WHERE IS THE PROGRESSIVE LONG-TERM BUDGET FOR AMERICA?
By Kevin A. Stoda
Last week two recommendations were made on how to handle long-term budget troubles in the USA. One was a duo appointed by Obama. These were Erskine Bowles and Alan Simpson--both longterm Washington insiders. They proposed (1) raising the retirement age for Social Security to 69 by the year 2075, (2) decreasing the cost of living benefits for Social Security recipients, (3) imposing new limits on the Medicare health insurance program, and (4) ending several middle-class tax breaks.
A less-talked about proposal was certainly more sane. This was the proposal from the Peterson-Pew Commission--and is referred to by Robert Kuttner on his slashing of the Bowles-Simpson proposal in a radio interview recently..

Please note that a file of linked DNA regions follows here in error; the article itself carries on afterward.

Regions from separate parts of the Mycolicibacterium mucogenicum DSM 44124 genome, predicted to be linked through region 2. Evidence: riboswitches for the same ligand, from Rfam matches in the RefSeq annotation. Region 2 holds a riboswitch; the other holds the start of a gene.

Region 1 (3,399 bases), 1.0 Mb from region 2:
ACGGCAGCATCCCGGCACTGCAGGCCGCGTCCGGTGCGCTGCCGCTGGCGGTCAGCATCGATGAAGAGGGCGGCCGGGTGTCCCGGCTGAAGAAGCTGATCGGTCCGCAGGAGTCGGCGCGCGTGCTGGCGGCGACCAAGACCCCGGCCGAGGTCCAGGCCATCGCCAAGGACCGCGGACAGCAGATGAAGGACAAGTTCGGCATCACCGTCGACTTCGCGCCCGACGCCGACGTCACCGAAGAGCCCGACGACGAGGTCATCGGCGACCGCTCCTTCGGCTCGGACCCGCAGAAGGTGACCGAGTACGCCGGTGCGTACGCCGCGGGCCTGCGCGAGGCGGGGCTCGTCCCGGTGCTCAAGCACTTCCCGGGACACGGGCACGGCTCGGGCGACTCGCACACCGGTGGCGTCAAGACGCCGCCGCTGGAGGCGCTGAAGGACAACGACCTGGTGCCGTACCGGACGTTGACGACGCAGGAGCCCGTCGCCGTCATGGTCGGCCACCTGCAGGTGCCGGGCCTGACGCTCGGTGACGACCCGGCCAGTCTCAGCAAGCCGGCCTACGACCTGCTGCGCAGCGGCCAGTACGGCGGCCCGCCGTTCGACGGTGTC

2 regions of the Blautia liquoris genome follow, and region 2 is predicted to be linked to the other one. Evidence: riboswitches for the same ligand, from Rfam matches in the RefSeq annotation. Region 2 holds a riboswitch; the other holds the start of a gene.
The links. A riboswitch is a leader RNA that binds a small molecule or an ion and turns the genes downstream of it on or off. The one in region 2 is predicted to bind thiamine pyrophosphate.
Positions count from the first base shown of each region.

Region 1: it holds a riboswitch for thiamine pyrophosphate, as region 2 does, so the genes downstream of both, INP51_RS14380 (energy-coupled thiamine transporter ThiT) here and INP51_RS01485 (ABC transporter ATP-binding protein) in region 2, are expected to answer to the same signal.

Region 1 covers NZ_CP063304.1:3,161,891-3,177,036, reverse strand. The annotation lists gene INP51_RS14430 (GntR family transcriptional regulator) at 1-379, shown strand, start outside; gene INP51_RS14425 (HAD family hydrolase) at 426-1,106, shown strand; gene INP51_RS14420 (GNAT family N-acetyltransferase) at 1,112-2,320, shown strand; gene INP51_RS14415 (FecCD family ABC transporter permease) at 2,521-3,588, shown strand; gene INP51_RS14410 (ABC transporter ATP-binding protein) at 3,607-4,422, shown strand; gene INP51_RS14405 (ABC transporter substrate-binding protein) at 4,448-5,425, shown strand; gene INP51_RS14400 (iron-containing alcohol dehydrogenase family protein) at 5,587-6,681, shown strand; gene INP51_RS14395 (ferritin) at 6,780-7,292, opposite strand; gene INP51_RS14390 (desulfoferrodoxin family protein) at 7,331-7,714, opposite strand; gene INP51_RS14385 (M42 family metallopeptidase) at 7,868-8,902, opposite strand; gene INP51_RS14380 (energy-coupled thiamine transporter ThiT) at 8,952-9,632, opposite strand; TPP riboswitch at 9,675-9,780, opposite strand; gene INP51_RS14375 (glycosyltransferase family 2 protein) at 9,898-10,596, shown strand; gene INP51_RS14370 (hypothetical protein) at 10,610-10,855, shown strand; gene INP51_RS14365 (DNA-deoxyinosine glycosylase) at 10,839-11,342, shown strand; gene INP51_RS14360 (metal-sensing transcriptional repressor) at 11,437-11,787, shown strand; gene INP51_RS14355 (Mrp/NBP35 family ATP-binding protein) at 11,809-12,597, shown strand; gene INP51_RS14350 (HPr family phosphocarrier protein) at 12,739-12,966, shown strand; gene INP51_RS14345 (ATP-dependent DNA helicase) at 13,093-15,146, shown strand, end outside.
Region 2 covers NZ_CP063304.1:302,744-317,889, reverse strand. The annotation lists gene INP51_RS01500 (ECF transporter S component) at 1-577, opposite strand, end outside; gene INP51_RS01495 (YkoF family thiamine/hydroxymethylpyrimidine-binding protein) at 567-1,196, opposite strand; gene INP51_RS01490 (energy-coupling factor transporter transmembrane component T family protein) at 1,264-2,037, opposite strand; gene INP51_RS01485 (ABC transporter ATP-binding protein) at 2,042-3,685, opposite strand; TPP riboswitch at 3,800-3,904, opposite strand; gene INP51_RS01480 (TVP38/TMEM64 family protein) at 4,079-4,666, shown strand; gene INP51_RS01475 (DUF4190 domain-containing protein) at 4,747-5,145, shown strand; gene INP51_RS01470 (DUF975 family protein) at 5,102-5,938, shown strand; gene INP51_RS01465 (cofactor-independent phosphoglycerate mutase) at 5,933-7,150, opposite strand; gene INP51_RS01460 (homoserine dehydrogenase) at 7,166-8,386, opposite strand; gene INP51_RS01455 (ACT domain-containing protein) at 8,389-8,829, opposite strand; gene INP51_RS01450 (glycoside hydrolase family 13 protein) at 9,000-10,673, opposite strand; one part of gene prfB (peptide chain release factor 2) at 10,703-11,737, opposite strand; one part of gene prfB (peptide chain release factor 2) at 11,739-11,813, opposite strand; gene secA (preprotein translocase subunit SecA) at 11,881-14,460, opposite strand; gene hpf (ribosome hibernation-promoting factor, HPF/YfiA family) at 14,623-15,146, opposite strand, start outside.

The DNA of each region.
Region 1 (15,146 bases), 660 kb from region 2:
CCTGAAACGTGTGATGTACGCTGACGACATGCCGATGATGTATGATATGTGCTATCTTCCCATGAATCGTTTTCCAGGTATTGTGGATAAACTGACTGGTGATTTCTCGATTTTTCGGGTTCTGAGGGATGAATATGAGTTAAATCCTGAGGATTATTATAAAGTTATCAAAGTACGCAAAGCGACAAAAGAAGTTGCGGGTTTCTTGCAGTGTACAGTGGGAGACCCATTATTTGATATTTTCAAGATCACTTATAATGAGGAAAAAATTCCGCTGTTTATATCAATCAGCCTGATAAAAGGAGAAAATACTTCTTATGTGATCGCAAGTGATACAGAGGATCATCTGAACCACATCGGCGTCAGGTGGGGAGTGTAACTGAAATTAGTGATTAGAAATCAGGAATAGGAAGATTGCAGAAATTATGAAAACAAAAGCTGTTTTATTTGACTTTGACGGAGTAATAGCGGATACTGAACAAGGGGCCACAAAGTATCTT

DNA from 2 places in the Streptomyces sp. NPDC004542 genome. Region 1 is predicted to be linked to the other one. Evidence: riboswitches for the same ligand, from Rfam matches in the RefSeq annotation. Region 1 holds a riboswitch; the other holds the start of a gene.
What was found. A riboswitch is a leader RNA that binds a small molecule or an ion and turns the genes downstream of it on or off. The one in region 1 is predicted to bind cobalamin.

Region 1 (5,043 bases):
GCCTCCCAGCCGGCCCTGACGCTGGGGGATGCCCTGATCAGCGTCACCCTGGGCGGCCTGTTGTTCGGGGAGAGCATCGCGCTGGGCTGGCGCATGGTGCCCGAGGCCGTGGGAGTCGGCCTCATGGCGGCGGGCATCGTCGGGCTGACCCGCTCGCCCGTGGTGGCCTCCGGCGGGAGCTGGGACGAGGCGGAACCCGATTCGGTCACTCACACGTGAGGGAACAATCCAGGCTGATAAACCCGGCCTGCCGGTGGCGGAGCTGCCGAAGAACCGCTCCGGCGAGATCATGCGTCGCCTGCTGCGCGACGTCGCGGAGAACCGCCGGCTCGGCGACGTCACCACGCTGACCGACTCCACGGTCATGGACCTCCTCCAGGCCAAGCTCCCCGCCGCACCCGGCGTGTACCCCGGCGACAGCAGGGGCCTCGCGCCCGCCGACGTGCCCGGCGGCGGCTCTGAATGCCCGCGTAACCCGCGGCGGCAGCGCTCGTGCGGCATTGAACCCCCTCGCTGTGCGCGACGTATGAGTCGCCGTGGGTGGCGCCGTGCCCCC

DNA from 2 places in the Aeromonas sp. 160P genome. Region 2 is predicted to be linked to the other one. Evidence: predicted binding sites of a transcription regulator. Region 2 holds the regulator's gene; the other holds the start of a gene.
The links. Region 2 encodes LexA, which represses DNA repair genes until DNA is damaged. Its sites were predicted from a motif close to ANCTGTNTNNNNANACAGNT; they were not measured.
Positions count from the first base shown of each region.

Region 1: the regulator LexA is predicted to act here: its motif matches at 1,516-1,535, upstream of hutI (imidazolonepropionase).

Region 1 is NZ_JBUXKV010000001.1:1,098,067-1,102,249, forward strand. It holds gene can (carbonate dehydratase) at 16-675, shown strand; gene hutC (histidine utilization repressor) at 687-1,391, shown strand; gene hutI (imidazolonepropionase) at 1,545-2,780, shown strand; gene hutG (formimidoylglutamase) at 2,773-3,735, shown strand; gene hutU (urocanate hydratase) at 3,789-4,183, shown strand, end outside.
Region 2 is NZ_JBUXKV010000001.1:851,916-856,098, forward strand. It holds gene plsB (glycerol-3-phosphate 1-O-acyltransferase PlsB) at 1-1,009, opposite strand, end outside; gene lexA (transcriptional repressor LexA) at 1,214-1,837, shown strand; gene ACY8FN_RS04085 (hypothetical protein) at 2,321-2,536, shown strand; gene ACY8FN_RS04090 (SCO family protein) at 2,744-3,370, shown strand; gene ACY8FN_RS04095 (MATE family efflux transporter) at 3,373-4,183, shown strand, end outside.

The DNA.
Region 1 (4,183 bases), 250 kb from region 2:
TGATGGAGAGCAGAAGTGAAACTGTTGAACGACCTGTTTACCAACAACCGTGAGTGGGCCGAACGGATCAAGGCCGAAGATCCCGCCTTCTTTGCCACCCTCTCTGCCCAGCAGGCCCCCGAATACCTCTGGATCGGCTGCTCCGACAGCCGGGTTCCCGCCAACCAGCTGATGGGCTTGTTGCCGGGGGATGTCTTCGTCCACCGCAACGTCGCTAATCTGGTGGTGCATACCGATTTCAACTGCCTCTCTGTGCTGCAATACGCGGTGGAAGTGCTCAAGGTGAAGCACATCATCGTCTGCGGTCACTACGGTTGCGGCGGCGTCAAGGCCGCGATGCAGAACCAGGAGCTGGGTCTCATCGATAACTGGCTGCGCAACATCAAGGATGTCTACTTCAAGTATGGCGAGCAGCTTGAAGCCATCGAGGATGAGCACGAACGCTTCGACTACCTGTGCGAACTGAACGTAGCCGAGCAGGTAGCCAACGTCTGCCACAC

The Peterson-Pew Proposal would require the government branches to work together on long term budgets and keep them within spending bands and targets--ones that can be negotiated through times of catastrophe and times of abundance. (However, this sort of proposal does not include a solid set of progressive prerogatives.)
Robert Kuttner stated, concerning the ridiculous and anti-American anti-Progressive Bowles and Simpson proposal, that Bowles had no business what-so-ever not recusing himself from being on such an important committee: Bowle i s "on the board of directors on one of the top five banks that would actually be taxed if you taxed financial speculation. . . .. I mean, if Obama had put, you know, Rich Trumka as one of the two co-chairs, the right would be screaming bloody murder, and so would Wall Street. And yet, Wall Street got one of its people, not as the Republican co-chair, but as the Democrat co-chair."